Selling the Rope...
Tibor R. Machan
Lenin--or was it Marx or Stalin--is said to have observed that "The Capitalists will sell us the rope with which we will hang them." (Attribution is mixed!) What this means is that people who are in business aren’t political philosophers or economist but have an obligation to make their firms prosper. Because of this they tend to overlook certain possibly dire consequences of their professional conduct.
Business isn’t the only profession with this tendency. Doctors don't look into the backgrounds of their patients, nor do teachers of their students. Indeed, most professionals offer their services without looking into the motivation of those with whom they are trading. And nearly all of us do this when we trade--we go to the mall and purchase stuff from people and companies we barely know. Who knows what is the politics of one’s barber, butcher or baker? Very few of us. And at times this can be a serious oversight. We could be supporting terrorists or criminals!
On the other hand, taking great care about the beliefs of those with whom we do business can also amount to a mistake. Suppose you are Jewish and after the fall of the Third Reich you decided never to purchase a German made automobile, figuring that many who would profit from the deal were complicit in the Holocaust. Well, but many were not, as well.
The market place is just that, a place where deals are made and very little else occurs except accidentally or unintentionally. Every deal benefits both sides, or so each side believes, and that’s all that is promised, no more. Because of that, no one can complain unless something really big is at stake that lies hidden behind the deal.
In a small measure it is possible to witness this all around us. Television and movie production firms bank roll projects that present business executives as shysters. Just think of Wall Street or Erin Brockovich. Think of Michael Moore's ventures. A very ironic instance of this is the many volumes published by book companies supporting the idea of corporate social responsibility or stakeholder theory or corporate management, an idea that actually undermines capitalism.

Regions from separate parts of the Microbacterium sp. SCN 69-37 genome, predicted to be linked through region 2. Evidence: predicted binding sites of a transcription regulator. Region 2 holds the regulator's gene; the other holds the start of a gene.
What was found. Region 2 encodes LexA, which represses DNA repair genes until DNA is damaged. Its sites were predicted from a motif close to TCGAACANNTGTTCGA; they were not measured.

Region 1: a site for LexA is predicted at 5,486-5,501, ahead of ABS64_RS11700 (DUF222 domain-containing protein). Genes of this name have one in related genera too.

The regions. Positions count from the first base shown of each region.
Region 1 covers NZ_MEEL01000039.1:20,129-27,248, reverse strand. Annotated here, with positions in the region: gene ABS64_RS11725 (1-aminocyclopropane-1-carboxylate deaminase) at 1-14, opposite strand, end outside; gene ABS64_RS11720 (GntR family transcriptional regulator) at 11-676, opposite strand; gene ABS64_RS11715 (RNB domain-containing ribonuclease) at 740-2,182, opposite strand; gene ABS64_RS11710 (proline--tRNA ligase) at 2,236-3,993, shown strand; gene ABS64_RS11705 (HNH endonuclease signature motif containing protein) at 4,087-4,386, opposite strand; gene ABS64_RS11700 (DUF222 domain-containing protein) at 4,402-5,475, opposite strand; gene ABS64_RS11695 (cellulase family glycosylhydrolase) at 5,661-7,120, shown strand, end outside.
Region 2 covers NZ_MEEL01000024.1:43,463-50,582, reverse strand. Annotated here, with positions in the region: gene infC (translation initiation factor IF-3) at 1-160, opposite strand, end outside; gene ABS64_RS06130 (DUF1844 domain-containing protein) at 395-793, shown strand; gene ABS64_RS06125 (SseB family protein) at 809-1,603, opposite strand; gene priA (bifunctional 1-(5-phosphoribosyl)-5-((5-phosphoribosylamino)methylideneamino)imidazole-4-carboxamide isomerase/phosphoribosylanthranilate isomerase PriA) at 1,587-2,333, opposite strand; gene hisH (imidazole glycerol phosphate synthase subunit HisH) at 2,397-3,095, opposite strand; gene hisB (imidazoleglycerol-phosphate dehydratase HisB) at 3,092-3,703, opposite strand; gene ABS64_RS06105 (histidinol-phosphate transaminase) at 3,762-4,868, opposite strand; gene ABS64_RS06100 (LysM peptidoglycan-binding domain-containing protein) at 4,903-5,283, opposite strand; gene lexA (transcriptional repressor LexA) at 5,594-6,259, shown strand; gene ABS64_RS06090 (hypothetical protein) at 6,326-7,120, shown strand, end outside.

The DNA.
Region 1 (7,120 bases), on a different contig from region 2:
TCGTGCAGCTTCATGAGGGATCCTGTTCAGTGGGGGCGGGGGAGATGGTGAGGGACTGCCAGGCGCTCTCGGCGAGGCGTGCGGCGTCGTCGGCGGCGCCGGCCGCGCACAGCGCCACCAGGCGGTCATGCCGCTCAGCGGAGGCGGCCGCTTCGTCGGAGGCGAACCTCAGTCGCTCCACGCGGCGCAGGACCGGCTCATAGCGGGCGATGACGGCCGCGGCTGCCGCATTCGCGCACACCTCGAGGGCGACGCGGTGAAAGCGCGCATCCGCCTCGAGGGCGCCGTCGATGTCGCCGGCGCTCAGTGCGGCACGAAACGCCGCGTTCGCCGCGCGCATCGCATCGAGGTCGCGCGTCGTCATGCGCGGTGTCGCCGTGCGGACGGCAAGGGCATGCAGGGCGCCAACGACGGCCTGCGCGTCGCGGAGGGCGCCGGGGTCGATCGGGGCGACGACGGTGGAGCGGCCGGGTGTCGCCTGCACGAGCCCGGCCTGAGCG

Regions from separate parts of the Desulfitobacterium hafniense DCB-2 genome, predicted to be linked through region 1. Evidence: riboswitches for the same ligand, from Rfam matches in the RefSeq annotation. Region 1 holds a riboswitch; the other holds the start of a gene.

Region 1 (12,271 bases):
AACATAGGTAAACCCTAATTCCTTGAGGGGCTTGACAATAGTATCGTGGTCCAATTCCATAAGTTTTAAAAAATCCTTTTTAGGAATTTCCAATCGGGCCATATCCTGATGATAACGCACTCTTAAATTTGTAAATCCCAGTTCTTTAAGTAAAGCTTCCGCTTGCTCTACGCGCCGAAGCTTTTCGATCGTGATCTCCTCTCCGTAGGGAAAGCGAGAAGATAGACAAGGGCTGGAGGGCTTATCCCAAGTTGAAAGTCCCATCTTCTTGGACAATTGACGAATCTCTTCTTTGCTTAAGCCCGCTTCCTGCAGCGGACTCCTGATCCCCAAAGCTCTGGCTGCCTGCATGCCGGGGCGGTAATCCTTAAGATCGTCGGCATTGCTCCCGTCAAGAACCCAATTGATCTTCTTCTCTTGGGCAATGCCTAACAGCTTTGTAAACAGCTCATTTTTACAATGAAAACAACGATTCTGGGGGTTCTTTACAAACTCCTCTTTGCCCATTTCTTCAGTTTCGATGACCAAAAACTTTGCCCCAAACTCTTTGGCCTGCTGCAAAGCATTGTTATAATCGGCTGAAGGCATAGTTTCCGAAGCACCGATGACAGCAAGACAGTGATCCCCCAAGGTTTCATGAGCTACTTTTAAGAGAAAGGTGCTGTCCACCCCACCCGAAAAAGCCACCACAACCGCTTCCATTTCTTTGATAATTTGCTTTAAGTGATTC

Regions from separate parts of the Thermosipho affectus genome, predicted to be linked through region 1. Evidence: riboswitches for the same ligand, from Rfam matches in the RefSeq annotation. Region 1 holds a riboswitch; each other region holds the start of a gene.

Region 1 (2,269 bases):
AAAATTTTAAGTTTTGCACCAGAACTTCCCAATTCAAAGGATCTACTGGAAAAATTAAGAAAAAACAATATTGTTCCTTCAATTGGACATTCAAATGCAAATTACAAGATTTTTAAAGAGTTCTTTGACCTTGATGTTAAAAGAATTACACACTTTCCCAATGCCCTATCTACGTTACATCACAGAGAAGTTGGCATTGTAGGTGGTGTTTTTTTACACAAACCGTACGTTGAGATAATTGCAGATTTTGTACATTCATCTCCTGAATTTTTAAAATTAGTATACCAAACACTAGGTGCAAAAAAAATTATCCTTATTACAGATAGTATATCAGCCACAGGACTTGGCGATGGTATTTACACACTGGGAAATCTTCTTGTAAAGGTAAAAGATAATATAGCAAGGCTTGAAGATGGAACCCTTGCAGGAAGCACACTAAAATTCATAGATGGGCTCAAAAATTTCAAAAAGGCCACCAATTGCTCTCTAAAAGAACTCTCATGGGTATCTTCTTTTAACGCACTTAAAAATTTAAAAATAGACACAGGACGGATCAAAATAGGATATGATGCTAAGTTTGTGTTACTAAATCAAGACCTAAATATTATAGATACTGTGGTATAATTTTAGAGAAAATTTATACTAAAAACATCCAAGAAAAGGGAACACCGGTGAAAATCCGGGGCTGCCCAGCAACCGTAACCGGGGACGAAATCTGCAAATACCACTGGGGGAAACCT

The managers of these companies, you see, have the obligation to work for their owners, investors, shareholders, and so forth. This does not preclude some pro bono work or being considerate of the needs and wants of employees or even various organizations seeking support within their communities. But their duty is, first and foremost, to enhance the economic welfare of their owners by means of the tasks they set out to perform, publishing books.
Nonetheless, many publishers put out books that advocate just the opposite. Instead of serving shareholders, the authors and contributors of these books want companies to serve stakeholders or society. Not just as part of some limited pro bono work but full time.
For instance, Ashgate is a company in England, with outreach worldwide, that recently put out a corporate social responsibility series, edited by one David Crowther of De Montfort University in the UK. Each of the ten volumes is filled with essays that defend or analyze the idea that corporate commerce must be in the service of society, first and foremost. The company seems to be totally oblivious to the fact that its own management may be complicit in violating the very principles advocate in this proudly published series of books.
The reason is, of course, that the managers of the firm are looking at one thing primarily, namely, what kind of publishing will garner the best profits. If it turns out that the type of publishing that does this amounts to bringing out books that actually attack, consider it immoral for, companies serving their owners and investors first and foremost, that’s not their concern, not ordinarily.
Not that it should never be. Once the managers can see that publishing these kinds of books undermines the very principles in line with which they carry on their business, they would be remiss continuing their program, at least without also putting out works that are critical of the Corporate Social Responsibility doctrine.
The division of labor is a good thing, economically, but when it comes to the broader area of political economy, one must become a conscientious citizen, not simply a skilled profit seeker. Perhaps those rope-makers and rope-sellers needed to know this before they went into business with Stalin and Co.